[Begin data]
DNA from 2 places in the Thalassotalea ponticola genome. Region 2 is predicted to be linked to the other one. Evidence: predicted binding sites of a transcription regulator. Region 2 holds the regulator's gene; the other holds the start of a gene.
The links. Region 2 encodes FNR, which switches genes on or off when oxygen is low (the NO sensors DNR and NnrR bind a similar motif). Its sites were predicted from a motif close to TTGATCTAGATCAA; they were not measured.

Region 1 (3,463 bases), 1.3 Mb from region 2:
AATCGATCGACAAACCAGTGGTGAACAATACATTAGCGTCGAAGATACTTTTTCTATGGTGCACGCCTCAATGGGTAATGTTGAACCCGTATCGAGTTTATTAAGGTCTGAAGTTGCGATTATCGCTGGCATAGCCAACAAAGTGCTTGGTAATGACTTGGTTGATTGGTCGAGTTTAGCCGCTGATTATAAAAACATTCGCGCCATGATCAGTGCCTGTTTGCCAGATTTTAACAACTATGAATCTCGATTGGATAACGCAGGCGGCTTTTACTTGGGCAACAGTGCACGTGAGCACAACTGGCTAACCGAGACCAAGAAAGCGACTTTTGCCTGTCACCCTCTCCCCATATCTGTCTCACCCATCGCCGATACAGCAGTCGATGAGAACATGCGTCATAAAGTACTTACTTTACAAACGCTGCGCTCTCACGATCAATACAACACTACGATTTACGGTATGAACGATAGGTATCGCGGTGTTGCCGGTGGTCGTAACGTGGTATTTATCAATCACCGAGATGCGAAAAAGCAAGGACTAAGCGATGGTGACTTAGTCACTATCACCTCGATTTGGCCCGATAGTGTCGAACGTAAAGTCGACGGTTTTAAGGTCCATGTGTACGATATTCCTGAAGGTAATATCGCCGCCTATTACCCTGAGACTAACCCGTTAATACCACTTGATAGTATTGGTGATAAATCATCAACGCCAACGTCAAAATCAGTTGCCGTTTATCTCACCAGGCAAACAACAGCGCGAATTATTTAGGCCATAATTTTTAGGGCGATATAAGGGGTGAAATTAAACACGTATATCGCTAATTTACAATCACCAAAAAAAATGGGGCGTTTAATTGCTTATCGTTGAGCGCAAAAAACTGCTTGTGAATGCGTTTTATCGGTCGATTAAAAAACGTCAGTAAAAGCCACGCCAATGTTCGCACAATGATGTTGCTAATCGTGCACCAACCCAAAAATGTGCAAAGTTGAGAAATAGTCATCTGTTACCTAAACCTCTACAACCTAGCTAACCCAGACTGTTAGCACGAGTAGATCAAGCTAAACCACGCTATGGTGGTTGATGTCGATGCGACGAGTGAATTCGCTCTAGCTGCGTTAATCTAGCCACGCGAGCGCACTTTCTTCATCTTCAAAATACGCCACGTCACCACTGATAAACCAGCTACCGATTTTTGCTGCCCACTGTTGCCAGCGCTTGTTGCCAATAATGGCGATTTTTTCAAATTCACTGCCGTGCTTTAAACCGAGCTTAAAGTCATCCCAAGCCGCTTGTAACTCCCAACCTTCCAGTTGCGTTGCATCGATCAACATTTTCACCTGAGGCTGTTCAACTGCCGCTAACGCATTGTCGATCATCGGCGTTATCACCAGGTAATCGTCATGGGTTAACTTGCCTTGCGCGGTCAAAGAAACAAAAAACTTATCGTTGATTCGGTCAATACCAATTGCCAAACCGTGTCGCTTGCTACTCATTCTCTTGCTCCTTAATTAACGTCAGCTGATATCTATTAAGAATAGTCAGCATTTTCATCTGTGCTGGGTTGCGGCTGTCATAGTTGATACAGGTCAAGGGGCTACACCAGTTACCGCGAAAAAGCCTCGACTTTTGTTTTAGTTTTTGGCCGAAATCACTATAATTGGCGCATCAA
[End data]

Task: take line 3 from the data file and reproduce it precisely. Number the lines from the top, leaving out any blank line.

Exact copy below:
Region 1 (3,463 bases), 1.3 Mb from region 2: